In terms of “reform” at the UCI, there is a major news story worth following. Over at VeloNation.com, Shane Stokes has been following developments at Cycling Ireland, the board of which is apparently divided regarding the question of whether or not to submit Pat McQuaid’s name in nomination for the presidency of the UCI. Board members of McQuaid’s national federation have submitted his name in advance of his winning his first two terms. Irish cycling supporters and journalists have been at the forefront of reform efforts (David Walsh, Paul Kimmage and Stokes among them), so it’s somewhat ironic that the UCI was guided through its most controversial period by a member of Ireland’s cycling community. That said, even if McQuaid loses the backing of his compatriots, his name may well be advanced by the Swiss Federation, given that he is now a resident of Switzerland.
We’ve already discussed the difficulty – or near impossibility – of UCI reform beginning at the UCI itself. All of this should be interesting … and probably disappointing. It may require a major push from outside to initiate meaningful reform. Former WADA president Dick Pound suggests that kicking cycling out of the Olympics might serve that purpose. I am somewhat skeptical, since the Olympics really plays a small role in the sport and that the real attraction and financial power rests with the grand tours. In support of Pound’s position, though, the UCI derives considerable power and influence because of its participation in the IOC.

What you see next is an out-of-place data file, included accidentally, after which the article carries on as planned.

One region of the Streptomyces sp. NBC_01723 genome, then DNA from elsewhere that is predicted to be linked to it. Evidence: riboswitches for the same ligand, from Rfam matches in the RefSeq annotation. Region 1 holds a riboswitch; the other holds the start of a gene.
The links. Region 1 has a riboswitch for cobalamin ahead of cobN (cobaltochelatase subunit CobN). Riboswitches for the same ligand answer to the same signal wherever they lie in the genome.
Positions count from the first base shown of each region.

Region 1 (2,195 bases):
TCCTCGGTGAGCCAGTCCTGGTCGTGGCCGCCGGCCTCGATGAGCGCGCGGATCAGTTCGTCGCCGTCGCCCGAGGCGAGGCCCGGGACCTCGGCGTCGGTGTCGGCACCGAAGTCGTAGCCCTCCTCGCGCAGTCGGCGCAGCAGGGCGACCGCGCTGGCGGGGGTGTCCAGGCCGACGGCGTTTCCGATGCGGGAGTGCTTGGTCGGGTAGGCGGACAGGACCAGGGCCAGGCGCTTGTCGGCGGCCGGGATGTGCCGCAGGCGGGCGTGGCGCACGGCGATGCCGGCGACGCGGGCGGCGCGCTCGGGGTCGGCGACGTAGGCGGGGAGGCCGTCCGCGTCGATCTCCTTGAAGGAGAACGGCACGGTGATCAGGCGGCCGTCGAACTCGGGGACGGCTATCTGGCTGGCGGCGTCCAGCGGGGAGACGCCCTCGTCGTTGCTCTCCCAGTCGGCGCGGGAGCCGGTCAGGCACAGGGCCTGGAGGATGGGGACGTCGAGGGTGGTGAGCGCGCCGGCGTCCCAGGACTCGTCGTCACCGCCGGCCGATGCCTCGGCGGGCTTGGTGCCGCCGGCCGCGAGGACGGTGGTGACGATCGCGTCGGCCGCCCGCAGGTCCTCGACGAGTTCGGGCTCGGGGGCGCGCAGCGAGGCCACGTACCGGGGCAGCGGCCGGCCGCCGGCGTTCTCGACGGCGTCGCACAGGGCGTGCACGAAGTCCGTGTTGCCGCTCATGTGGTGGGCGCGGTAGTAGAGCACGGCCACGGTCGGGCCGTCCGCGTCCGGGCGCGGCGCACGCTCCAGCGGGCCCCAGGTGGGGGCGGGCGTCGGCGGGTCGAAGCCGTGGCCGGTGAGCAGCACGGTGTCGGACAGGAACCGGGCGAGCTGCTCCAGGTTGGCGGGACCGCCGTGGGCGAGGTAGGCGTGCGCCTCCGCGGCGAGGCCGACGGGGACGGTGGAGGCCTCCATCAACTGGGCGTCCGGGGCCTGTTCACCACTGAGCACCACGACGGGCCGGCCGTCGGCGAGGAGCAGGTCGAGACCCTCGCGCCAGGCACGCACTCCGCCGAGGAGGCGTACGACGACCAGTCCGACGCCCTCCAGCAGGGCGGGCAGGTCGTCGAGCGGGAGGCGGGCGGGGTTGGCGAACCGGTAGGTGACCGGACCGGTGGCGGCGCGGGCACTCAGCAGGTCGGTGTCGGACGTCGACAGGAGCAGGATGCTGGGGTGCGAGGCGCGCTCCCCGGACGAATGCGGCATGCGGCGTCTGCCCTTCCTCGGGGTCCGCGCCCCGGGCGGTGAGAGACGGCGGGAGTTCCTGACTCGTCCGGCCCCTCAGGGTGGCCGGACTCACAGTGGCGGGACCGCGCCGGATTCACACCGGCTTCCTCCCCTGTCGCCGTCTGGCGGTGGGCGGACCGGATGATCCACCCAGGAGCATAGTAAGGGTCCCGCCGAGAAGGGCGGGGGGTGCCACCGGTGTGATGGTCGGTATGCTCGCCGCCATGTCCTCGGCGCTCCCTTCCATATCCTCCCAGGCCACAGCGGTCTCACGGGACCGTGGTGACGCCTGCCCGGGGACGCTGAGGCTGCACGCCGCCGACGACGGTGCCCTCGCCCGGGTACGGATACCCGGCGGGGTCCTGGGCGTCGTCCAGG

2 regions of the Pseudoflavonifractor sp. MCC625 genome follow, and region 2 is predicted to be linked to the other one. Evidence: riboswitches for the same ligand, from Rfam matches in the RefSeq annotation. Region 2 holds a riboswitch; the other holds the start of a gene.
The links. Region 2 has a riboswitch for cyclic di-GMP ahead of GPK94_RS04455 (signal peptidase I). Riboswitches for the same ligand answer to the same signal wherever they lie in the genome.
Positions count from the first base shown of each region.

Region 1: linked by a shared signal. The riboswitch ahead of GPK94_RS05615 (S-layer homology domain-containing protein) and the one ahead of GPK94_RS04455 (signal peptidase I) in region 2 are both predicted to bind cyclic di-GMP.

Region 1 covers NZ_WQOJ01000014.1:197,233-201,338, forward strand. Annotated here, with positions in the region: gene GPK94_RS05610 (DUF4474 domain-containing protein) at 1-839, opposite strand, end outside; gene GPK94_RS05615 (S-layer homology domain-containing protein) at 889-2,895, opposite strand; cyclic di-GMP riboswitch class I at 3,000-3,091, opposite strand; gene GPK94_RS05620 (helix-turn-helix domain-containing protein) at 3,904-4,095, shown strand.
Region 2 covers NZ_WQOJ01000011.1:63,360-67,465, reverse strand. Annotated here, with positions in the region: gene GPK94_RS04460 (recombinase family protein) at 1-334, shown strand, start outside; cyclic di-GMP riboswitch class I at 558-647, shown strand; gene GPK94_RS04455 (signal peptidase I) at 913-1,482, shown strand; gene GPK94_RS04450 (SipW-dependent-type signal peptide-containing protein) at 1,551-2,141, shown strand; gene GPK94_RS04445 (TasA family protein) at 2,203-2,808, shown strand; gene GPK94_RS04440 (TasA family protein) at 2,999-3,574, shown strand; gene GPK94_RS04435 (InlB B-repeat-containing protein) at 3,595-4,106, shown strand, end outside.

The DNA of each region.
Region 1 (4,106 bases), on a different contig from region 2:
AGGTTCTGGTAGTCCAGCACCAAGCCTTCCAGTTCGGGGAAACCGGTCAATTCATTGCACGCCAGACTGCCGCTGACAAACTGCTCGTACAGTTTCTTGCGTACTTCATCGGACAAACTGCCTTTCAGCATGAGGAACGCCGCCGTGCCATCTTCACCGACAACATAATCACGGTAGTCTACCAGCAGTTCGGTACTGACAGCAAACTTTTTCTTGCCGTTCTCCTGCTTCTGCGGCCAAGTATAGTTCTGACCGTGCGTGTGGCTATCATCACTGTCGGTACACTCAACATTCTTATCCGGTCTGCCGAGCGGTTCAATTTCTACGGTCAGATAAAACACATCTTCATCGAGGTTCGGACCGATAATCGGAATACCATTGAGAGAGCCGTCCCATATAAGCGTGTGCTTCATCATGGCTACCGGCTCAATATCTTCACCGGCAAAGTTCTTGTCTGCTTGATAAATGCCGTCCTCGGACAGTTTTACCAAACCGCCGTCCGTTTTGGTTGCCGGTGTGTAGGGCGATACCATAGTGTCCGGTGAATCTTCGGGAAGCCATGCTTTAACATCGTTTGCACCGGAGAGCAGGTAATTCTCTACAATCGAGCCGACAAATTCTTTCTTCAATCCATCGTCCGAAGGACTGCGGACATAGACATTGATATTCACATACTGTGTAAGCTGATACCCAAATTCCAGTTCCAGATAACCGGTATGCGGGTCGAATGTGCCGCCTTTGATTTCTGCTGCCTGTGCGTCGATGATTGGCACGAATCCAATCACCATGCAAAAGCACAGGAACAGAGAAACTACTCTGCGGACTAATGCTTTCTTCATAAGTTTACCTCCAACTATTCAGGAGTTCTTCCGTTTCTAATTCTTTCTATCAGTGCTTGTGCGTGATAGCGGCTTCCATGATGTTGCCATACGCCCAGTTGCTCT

Anyway, at this point, we’re largely being speculative. I am not confident that we’ll see meaningful reform in cycling, even on the heels of the Armstrong affair. That’s disappointing.
I’d like to open this discussion up to you, the readers, too.
Given the obstacles to meaningful change in cycling, how would you turn this sport around? I’m eager to hear your ideas. Use the comments section below or, if it’s a long one, go ahead and send it to my email address: Charles@Pelkey.com.
Have a good week and don’t forget to join us for Live Coverage of Paris-Roubaix on April 7.
The Explainer is a weekly feature on Red Kite Prayer. If you have a question related to the sport of cycling, doping or the legal issues faced by cyclists of all stripes, feel free to send it directly to The Explainer at Charles@Pelkey.com. PLEASE NOTE: Understand that reading the information contained here does not mean you have established an attorney-client relationship with attorney Charles Pelkey. Readers of this column should not act upon any information contained therein without first seeking the advice of qualified legal counsel licensed to practice in your jurisdiction.